U.S. politicians and system planners – and a number of power sector analysts – are looking to Quebec to provide low-cost, low-carbon energy to help guide its own decarbonization plans. States. Hydro-Québec switches to two separate agreements: the 9.45 TWh New England Clean Energy Connect, to serve Massachusetts, and the New York City–bound Champlain Hudson Power Express, with a capacity of 10.5 TWh. The $4.5 billion project in New York was approved by state regulators in April, but further legal battles are possible.

A 2020 Massachusetts Institute of Technology study concluded that increased reliance on Quebec hydroelectricity offers the most cost-effective path to decarbonization for northeastern states, especially when paired with two-way trade. in which the Canadian province purchases excess renewable electricity when production is complete. high but demand is low.

In the longer term, Quebec could fulfill a battery function, recharging its reservoirs when there is a surplus of renewable energy and flowing hydroelectricity when intermittent renewables cannot meet demand, the Minister said. author of the MIT study, Emil Dimanchev, in an email.

Brochu says Hydro-Quebec is eager to expand the combined benefits of wind and hydroelectricity. However, the current agreements with Massachusetts and New York are for fixed capacity, which would flow regardless of the availability of wind power.

Quebec’s proposals to increase electricity exports to Ontario have long failed to materialize, in part because Hydro-Quebec wants to sell firm capacity and its neighbor wants more flexible power purchases to support renewable energy. The Quebec utility could face a better reception in the United States if it “reframes” the New England and New York projects “on the model of the battery concept by bundling the new transmission with a large-scale expansion scale of renewable energy in the United States,” said Sundayv.

Opposition to US expansion plans is brewing

As things stand, Hydro-Québec faces fierce opposition to the massive transmission projects needed to conclude the American agreements.

In Maine, voters rejected a US$1 billion transmission plan to bring electricity from Quebec in a nonbinding referendum last November. The Hydro-Quebec contractor is continuing with some construction as the utility and its partners seek a court ruling that would allow completion.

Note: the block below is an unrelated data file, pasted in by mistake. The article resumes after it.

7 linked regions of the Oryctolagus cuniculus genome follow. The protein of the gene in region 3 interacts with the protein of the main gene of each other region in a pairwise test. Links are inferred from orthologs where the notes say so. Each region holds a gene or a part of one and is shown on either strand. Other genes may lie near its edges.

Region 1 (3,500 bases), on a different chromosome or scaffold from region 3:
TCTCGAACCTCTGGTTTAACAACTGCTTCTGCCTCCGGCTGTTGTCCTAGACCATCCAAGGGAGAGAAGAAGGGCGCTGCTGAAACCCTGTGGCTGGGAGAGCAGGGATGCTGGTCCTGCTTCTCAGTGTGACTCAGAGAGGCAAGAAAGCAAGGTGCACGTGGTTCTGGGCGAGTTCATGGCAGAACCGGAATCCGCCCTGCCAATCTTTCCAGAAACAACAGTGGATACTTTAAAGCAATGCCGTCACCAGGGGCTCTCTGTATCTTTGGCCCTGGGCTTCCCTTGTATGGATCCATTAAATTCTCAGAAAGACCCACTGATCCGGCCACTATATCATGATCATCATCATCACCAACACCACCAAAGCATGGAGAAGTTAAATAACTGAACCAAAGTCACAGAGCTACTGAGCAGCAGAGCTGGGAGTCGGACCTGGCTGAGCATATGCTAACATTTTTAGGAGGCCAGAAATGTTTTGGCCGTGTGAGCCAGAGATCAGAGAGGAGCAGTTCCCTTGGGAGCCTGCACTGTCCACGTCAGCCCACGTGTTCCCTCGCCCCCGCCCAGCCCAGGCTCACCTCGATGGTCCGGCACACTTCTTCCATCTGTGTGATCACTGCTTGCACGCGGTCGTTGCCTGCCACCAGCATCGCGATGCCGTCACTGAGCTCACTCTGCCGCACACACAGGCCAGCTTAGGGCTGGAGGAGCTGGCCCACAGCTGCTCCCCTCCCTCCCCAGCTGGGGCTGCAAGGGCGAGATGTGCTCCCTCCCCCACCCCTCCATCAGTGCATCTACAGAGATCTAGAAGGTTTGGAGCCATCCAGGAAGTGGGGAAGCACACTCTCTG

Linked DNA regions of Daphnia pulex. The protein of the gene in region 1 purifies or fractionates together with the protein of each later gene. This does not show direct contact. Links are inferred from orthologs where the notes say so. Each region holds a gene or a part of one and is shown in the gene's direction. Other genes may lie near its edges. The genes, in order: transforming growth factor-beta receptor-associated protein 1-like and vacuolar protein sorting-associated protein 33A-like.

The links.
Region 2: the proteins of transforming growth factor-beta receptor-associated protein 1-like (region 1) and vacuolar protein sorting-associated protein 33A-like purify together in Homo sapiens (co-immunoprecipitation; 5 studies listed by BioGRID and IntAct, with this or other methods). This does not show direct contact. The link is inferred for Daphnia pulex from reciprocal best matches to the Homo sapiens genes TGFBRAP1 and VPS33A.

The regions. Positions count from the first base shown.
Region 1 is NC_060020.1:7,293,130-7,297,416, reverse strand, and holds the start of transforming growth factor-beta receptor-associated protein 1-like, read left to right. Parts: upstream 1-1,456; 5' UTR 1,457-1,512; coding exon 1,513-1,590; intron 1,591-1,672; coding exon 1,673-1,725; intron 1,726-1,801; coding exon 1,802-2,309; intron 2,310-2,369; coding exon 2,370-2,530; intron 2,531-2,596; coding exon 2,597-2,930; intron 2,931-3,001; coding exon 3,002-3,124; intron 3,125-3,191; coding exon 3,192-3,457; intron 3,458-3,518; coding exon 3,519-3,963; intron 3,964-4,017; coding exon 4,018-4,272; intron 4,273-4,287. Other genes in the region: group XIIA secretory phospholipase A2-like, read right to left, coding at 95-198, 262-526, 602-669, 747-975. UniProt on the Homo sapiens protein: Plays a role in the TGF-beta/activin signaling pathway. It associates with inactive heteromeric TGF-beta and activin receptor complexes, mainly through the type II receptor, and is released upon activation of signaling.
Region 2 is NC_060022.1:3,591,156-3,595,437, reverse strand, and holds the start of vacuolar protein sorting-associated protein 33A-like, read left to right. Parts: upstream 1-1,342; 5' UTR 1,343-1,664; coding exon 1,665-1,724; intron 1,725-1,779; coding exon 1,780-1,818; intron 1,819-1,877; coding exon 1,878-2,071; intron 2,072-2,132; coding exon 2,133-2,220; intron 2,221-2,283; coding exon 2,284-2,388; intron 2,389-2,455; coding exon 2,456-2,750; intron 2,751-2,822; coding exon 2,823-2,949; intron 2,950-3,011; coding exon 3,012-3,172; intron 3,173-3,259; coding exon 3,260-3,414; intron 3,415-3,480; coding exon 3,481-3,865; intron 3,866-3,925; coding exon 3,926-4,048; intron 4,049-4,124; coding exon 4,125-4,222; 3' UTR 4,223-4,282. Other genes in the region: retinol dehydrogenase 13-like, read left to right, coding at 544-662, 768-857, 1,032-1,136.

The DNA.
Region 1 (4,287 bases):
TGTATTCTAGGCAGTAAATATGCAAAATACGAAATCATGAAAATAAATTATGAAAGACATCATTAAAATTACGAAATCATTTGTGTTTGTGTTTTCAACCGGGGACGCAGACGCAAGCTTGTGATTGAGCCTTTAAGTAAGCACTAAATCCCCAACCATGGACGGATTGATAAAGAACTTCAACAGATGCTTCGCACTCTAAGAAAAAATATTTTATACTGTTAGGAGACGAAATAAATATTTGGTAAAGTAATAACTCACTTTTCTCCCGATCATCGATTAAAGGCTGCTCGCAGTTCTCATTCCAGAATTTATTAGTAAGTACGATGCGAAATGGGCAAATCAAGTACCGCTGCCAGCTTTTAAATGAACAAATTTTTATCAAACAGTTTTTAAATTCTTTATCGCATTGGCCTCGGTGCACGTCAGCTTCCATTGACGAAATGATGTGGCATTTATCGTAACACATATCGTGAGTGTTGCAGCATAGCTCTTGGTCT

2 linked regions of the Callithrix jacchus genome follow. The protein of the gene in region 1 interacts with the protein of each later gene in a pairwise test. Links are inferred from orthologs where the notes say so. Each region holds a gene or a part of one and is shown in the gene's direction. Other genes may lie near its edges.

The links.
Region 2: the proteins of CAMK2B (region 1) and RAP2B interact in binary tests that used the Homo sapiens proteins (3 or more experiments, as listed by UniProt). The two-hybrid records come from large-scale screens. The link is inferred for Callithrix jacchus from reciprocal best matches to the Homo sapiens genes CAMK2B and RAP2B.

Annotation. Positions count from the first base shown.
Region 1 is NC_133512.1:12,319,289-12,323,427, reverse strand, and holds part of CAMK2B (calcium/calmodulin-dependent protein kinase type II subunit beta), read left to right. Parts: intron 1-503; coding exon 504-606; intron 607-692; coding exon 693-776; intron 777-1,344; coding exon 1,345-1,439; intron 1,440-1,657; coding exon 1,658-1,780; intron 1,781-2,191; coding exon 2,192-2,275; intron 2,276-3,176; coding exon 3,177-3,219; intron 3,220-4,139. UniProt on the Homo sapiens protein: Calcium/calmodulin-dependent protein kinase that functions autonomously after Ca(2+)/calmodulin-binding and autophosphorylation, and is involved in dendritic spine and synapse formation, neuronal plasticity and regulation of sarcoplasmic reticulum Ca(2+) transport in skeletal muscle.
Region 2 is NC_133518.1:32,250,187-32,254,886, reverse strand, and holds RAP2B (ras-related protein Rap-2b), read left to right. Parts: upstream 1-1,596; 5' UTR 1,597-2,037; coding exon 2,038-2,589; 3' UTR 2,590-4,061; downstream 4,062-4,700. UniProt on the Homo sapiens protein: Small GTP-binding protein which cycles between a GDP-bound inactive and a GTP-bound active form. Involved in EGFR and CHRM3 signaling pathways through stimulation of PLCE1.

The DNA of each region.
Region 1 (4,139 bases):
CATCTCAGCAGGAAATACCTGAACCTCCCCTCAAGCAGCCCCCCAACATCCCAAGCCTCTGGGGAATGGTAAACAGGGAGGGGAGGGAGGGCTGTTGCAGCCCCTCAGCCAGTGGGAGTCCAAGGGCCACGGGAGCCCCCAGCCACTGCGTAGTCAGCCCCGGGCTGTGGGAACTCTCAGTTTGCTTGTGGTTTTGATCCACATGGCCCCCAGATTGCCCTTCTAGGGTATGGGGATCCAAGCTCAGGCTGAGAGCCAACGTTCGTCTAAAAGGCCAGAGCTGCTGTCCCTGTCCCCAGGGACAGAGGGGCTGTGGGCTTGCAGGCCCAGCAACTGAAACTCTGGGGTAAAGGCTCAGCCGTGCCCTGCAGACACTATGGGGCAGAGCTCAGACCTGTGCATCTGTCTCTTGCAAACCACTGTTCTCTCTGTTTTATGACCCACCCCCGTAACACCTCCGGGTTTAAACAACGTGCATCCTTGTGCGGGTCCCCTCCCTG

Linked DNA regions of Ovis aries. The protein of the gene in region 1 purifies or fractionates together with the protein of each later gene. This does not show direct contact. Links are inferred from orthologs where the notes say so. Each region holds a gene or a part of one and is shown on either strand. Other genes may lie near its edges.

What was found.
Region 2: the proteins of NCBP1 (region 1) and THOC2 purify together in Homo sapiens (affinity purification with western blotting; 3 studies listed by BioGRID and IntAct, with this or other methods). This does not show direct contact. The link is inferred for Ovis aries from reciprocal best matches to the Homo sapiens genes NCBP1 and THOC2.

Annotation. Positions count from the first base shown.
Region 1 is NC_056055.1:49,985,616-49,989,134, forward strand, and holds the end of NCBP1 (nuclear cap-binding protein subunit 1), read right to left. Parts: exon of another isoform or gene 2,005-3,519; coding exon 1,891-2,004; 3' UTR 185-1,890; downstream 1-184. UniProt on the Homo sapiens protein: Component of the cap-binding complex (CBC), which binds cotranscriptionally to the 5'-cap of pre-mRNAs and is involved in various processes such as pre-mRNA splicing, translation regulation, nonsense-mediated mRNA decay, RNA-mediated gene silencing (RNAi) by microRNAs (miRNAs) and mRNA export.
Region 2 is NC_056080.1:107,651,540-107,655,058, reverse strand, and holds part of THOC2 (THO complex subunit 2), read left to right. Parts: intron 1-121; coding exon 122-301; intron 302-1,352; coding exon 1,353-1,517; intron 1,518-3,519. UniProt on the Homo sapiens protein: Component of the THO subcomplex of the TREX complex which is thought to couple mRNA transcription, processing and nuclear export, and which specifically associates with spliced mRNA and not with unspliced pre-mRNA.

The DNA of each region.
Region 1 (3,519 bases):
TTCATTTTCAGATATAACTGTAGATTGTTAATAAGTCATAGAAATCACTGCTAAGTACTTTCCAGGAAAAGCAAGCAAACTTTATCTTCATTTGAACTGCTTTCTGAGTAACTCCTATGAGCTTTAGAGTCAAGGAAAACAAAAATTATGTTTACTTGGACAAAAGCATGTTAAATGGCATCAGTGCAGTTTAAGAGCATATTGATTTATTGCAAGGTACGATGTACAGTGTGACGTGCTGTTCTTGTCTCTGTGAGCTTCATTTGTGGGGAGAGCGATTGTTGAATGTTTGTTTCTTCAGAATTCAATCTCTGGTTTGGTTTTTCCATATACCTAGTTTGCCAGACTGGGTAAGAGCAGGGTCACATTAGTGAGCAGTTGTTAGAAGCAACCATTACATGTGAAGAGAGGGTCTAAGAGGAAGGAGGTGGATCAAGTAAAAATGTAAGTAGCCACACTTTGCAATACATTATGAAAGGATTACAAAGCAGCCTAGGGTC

Several groups unsuccessfully opposed the New York transmission line that would be buried under the Hudson River. Among them is the environmental group Riverkeeper, which submitted a brief claiming that Quebec’s hydroelectricity is not as low-carbon as Hydro-Quebec claims and that the utility is failing to address Indigenous concerns.

Building dams and flooding large areas can cause methane and carbon dioxide to be released as vegetation dies. Hydro-Quebec argued that Riverkeeper analysts selected the data, in part by focusing on short-term effects, while for the life of the project, its hydropower has one of the lowest carbon intensities. in the world.

Riverkeeper’s brief included statements from a handful of Indigenous representatives, who complained that Hydro-Quebec hydroelectricity damaged their traditional territory.

Brochu acknowledges that Hydro-Quebec has long-standing problems recognizing and responding to Indigenous concerns, but says the utility is working to address its shortcomings.

“Things need to get better, and we’re making it better,” she says, adding that there are many different perspectives within Indigenous communities. Brochu recently participated in a ceremony marking the anniversary of Hydro-Québec the commitment to bring power in the village of Kitcisakik, the last Aboriginal community not connected to the network. “It’s as exciting to bring electricity to Kitcisakik as it is to [bring it to] Queens in New York,” she said.

Hydro-Québec is also working with a Mohawk community that wishes to become involved as a partner in a transmission line that crosses its traditional territory towards New York. However, Hydro-Quebec faces a myriad of lawsuits and other challenges from Indigenous groups due to its long history of damming rivers across the province and in Labrador dating as far back as the development of Churchill Falls. in the 1960s and 1970s.

Indigenous complaints have so far not derailed Hydro-Québec’s export plans.

Pierre-Olivier Pineau, an energy expert at Montreal’s HEC business school, says rejecting Quebec electricity would only hurt American consumers. At the same time, the loss of export sales would mean less pressure on supply and lower prices in the domestic market, he says.